University of Edinburgh researchers will study the effect of tiny nanoparticles on the health of the liver. These nanoparticles are found in pollution from traffic exhaust and are also used in making household goods such as paint, sunblock, food, cosmetics and clothes. The scientists will assess if these particles damage liver cells.
Nanoparticles are atoms and molecules 80,000 times smaller than the width of a human hair, with various properties according to their composition, which explains their widespread usage. Airborne nanoparticles present in traffic exhaust are already known to enter the lungs and affect human health. Scientist Dr Celine Filippi explains: "In experiments carried out elsewhere to mimic environmental exposure, nanoparticles delivered into the lungs crossed the lung barrier and entered the blood. Particles in the blood can reach the liver, amongst other organs. We also know that nanoparticles directly injected into the blood for medical purposes are also likely to end up in the liver. "We don't yet know if the nanoparticles are safely eliminated from the liver by specialized cells or whether these extremely small particles can enter the liver cells and disrupt their normal functioning. Our research will try to establish whether nanoparticles, which are set to be used increasingly in industry and the manufacture of household goods, can damage the cells of the liver." Professor Ken Donaldson, Professor of Respiratory Toxicology at the University of Edinburgh said: "We are looking at the new idea that the liver is a target for nanoparticles, and a lot more work needs to be done to assess the levels and impact of nanoparticles reaching the liver."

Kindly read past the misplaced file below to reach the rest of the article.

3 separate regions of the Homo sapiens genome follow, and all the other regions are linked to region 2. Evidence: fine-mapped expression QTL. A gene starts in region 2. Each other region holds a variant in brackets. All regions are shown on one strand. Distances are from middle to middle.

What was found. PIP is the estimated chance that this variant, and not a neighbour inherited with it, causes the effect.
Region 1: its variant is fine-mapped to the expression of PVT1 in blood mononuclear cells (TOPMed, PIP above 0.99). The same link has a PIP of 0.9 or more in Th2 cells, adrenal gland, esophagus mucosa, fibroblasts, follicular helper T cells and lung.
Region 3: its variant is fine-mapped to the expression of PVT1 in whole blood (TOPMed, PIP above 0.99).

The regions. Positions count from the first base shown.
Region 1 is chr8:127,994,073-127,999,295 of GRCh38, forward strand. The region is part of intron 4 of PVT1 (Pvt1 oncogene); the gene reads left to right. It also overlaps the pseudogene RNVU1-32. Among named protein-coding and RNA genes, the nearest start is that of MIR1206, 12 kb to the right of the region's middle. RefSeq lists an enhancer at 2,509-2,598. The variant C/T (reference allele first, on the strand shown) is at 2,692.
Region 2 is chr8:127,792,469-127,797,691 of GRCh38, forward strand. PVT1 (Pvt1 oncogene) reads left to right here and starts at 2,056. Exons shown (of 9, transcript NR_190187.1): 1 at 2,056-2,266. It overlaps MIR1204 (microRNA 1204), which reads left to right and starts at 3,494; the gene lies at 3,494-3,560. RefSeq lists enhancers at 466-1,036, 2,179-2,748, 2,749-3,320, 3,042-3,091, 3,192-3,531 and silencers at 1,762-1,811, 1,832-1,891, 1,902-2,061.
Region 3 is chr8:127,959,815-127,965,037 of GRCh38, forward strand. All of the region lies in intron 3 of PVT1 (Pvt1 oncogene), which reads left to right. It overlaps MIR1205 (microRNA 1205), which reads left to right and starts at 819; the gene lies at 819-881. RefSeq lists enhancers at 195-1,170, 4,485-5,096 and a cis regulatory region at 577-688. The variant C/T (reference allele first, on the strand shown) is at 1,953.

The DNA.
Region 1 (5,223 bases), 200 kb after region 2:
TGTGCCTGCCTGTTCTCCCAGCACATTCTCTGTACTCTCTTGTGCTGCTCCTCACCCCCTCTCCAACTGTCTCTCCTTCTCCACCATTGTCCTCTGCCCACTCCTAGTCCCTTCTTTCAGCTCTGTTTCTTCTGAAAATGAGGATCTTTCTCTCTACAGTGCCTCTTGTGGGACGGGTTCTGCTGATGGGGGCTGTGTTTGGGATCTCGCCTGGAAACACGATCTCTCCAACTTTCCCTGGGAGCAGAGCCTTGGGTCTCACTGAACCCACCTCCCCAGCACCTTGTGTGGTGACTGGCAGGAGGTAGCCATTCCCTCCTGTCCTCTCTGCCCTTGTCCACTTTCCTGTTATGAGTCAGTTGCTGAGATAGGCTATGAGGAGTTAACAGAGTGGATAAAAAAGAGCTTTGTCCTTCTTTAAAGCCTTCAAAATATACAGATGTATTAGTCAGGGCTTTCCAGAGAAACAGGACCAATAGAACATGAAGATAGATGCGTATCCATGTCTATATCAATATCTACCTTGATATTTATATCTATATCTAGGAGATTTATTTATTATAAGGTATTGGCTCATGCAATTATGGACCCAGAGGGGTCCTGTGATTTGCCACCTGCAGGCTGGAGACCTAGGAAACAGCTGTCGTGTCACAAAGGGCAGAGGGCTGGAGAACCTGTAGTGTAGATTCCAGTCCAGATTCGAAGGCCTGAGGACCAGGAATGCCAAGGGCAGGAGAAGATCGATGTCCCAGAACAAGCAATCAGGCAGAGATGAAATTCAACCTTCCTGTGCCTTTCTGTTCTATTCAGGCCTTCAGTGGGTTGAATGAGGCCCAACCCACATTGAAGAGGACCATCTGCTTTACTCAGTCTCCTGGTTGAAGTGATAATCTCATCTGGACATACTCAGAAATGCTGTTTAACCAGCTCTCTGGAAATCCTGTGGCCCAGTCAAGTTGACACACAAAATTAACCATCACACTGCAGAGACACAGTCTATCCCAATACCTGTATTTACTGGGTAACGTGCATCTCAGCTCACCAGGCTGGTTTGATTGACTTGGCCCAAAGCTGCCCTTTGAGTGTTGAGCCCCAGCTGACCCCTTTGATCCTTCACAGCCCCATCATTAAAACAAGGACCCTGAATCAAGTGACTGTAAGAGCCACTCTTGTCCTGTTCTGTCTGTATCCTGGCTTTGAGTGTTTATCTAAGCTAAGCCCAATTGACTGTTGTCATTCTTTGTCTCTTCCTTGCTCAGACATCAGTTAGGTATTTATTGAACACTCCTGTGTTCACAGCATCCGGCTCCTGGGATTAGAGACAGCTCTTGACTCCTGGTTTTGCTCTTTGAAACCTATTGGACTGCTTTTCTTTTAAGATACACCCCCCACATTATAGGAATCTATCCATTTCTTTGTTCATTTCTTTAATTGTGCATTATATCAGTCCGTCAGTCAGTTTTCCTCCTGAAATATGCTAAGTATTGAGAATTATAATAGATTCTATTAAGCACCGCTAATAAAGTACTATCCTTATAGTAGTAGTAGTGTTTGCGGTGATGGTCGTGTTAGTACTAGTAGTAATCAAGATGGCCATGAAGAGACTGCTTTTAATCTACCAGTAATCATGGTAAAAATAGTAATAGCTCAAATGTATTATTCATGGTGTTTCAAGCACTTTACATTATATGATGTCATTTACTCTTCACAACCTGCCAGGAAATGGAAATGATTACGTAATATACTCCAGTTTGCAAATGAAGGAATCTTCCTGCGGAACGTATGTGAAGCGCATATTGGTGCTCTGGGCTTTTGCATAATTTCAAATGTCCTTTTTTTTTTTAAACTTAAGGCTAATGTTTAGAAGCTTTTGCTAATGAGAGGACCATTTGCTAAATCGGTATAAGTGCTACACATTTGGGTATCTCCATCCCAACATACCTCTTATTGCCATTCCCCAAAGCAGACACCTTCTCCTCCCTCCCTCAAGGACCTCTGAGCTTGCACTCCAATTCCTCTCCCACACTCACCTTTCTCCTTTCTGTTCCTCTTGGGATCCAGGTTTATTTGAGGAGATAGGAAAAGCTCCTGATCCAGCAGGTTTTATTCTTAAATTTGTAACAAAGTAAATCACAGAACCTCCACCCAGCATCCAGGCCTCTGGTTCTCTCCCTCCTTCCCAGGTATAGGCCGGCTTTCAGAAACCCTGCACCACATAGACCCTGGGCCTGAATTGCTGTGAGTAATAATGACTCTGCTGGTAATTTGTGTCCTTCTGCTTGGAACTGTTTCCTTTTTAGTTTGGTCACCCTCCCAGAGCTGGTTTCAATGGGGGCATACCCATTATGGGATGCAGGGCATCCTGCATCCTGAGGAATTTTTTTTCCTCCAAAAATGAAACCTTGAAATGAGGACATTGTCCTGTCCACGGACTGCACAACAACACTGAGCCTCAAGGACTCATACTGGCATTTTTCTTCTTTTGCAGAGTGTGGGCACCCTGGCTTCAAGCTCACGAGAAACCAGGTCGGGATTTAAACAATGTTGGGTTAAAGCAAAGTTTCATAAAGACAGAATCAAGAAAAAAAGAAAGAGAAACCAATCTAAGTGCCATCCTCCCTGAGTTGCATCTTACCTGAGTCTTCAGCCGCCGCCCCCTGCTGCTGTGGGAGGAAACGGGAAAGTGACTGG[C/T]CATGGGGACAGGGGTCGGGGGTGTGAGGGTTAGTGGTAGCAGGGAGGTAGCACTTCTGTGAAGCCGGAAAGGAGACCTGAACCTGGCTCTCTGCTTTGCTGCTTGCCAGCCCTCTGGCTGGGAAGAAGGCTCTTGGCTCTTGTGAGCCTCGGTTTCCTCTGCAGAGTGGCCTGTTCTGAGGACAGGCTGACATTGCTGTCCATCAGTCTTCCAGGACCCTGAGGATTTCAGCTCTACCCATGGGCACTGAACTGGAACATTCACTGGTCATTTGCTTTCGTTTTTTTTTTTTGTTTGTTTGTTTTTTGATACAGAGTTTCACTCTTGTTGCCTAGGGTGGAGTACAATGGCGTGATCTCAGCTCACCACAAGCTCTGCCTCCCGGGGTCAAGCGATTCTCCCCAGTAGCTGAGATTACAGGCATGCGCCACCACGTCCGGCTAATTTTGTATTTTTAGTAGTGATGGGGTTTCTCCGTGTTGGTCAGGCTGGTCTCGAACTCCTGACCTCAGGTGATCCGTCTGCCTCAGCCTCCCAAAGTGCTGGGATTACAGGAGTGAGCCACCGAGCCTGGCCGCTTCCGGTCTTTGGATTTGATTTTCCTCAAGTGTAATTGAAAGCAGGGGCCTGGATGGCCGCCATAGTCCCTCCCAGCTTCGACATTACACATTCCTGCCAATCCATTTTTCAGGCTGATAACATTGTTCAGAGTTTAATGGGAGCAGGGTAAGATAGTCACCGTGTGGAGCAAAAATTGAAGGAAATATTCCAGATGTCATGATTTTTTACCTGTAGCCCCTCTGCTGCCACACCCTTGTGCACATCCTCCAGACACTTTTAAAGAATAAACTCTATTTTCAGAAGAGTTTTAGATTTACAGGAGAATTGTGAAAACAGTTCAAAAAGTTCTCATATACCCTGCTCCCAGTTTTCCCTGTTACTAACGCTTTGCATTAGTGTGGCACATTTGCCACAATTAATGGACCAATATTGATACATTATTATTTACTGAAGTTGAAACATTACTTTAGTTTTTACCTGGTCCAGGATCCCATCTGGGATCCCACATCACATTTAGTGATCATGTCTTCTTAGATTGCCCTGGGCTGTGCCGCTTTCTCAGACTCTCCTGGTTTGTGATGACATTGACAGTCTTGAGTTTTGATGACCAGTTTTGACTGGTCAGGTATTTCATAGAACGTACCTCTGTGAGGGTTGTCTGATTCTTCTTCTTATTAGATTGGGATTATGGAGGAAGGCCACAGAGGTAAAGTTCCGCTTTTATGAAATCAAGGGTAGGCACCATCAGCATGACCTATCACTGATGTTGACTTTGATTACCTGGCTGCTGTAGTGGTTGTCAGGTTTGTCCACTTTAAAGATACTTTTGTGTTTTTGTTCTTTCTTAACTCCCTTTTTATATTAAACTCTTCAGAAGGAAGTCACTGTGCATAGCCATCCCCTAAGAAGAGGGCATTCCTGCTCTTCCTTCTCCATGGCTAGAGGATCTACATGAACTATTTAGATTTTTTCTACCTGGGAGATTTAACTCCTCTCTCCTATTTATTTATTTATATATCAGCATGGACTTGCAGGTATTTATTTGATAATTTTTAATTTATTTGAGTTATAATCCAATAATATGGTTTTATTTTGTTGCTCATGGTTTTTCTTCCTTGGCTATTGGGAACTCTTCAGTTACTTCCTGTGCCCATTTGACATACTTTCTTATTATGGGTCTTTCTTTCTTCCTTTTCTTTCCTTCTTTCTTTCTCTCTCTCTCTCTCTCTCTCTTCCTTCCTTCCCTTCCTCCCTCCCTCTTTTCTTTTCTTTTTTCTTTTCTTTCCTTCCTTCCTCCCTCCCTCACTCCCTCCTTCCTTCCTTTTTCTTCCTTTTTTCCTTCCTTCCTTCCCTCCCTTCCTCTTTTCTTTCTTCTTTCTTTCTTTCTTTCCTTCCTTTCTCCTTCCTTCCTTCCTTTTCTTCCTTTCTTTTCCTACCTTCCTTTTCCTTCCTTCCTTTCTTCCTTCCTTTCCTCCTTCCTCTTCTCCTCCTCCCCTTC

Contact: Linda Menzies
University of Edinburgh